Brick by Brick | Our own little piece of Denmark

We all know someone who wound up in Copenhagen for a random reason. Sometimes it’s love, sometimes work and sometimes it’s just because this is where their van broke down. Many don’t mean to stay, but nevertheless, ten years later they’re still here without a word of Danish, still living out of a rucksack with their phone on a pay-as-you-go plan.

Fortunately, there was nothing random about our move. We arrived with the intention, barring a very unexpected event, of being here for a number of years. It is a really good starting point – no ‘should I stay or should I go’, no agonising over whether the grass is greener here or there, just grim determination that we will grow where we are planted.

And so it came to pass that, as arrangements for our first year of accommodation came to an end, we decided to buy our own place. Yes, we bought a house. People are still surprised when we tell them, but we wanted somewhere nice to live. We’ve served our time in rentals and didn’t want to be absentee landlords in Scotland. So we sold up and moved on. It was going to be eye-wateringly expensive, but cheaper than if we’d moved to London – it seemed like a no-brainer.

However, according to Henrik Skov Nielsen, the head of international clients at Danske Bank, buying is not always a bright idea. It all depends on how long you intend to stay. If there’s a possibility that you’ll have to sell up quick, you run the risk that the market might not be the way you want it to be, and as a foreigner you are not allowed to rent out property you have bought until you have had it for five years. We didn’t ask Nielsen before we bought, so luckily we didn’t think of any of that sensible stuff.

The other thing Nielsen would have told us, if we’d asked him, is “Don’t fall in love until you’ve been to the bank.” Apparently, many are the hapless expats who fall hard for a property only to discover it is out of their financial grasp. I myself was lovelorn at one point over a pink row house. We could never have afforded it, but it didn’t stop me wandering past, stroking the windowsills and sighing.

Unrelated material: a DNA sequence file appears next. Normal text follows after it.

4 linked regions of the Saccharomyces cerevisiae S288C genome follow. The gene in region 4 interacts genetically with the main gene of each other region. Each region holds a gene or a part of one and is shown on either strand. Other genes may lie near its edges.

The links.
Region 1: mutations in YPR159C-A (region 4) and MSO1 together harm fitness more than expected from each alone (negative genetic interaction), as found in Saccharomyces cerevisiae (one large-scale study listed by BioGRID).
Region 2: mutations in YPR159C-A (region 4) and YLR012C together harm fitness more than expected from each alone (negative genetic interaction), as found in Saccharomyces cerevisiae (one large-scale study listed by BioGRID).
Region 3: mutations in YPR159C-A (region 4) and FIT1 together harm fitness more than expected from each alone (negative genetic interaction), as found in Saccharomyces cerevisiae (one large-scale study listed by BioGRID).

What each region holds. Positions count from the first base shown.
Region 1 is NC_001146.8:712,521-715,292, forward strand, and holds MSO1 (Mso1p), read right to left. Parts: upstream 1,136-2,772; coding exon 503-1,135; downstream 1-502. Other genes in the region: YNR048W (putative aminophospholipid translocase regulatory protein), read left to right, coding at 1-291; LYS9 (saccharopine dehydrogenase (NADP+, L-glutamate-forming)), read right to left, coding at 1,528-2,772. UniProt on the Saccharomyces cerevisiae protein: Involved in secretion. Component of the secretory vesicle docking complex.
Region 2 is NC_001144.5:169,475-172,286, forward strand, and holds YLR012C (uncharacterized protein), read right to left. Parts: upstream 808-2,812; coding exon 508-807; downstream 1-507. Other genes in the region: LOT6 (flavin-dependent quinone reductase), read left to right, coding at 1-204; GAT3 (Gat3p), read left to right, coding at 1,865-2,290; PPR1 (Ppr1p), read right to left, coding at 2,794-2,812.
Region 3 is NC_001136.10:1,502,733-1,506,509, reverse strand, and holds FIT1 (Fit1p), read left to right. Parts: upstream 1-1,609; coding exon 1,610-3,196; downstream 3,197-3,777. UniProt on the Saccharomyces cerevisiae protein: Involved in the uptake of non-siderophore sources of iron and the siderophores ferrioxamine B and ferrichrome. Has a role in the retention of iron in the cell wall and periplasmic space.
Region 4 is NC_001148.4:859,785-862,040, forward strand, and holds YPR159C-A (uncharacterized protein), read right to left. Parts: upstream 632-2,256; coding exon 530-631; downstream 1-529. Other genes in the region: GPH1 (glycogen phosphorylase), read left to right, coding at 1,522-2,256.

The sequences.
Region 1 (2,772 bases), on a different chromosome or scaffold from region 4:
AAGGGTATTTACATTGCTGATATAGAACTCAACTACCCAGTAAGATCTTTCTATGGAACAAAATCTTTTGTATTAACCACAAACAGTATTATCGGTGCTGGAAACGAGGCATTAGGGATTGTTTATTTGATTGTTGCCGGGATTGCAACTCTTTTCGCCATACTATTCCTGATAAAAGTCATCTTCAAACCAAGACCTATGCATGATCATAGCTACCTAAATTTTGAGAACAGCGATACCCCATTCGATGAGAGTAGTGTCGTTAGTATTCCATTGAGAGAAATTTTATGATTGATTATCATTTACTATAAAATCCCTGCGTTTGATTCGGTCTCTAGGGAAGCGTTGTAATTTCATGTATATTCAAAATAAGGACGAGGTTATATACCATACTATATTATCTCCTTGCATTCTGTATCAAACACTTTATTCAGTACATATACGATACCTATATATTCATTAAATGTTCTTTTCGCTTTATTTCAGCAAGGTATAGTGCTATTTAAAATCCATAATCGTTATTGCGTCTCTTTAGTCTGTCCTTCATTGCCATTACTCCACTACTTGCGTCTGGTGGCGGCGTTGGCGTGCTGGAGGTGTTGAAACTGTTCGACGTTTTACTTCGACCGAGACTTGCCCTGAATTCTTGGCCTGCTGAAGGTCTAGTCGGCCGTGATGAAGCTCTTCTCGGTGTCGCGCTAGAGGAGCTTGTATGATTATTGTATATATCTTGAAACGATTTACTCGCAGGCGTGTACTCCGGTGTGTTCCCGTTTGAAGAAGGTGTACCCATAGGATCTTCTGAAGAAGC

Soon enough, we did get financial advice, and after a meeting in which our (wonderful) bank lady asked baffling questions about how much we spend on this and that, we came up with a price range and a plan.

There’d been enough dreaming and drooling over copies of ‘25 Beautiful Homes’, my real estate porn as I like to call it. It was time to hit the estate agents. This next step comes as a bit of a shock if you are not Danish and a big shock if you are North American, like my husband. This is because North Americans understandably expect estate agents to at least pretend they want to sell them real estate. They might as well believe in fairies. Most Danish estate agents seemed intent on acting disinterested. That’s a crucial difference from the US – they don’t work for you, they are paid entirely by the seller.

Open viewings are mostly on Sundays and last just 15 minutes. If you aren’t on time, the estate agent will leave. We were doing viewings by bicycle and that, combined with all the stairs and the tight timing, turned our Sundays into a kind of home-hunting Olympics. We would skid in, a second to spare, and jog round. Everywhere we found the same pendant lights, the same square black candlestick with a candle in each corner and the same white, high-gloss kitchen. Very occasionally something amusing came up, like the guy who had painted a replica of the ceiling of the Sistine Chapel on the ceiling of a very small living room.

In the end, we learnt the tricks – study the websites ( is a good place to start), find out how much the property was bought for ( and get a nice lawyer who will do the price negotiation for you. The latter is a painful process in which everyone tries to beat each other down or up. It’s best left to professionals.

We also found our soul estate agent Kevin (if you can have a soul mate, you can have a soul estate agent). One morning he called us about a house that hadn’t even gone on the market yet. “It’s your house,” he said, and he was right. We are of course completely broke now, but no matter how homesick I might feel on occasion, we now own a tiny piece of Denmark to grow roots in.

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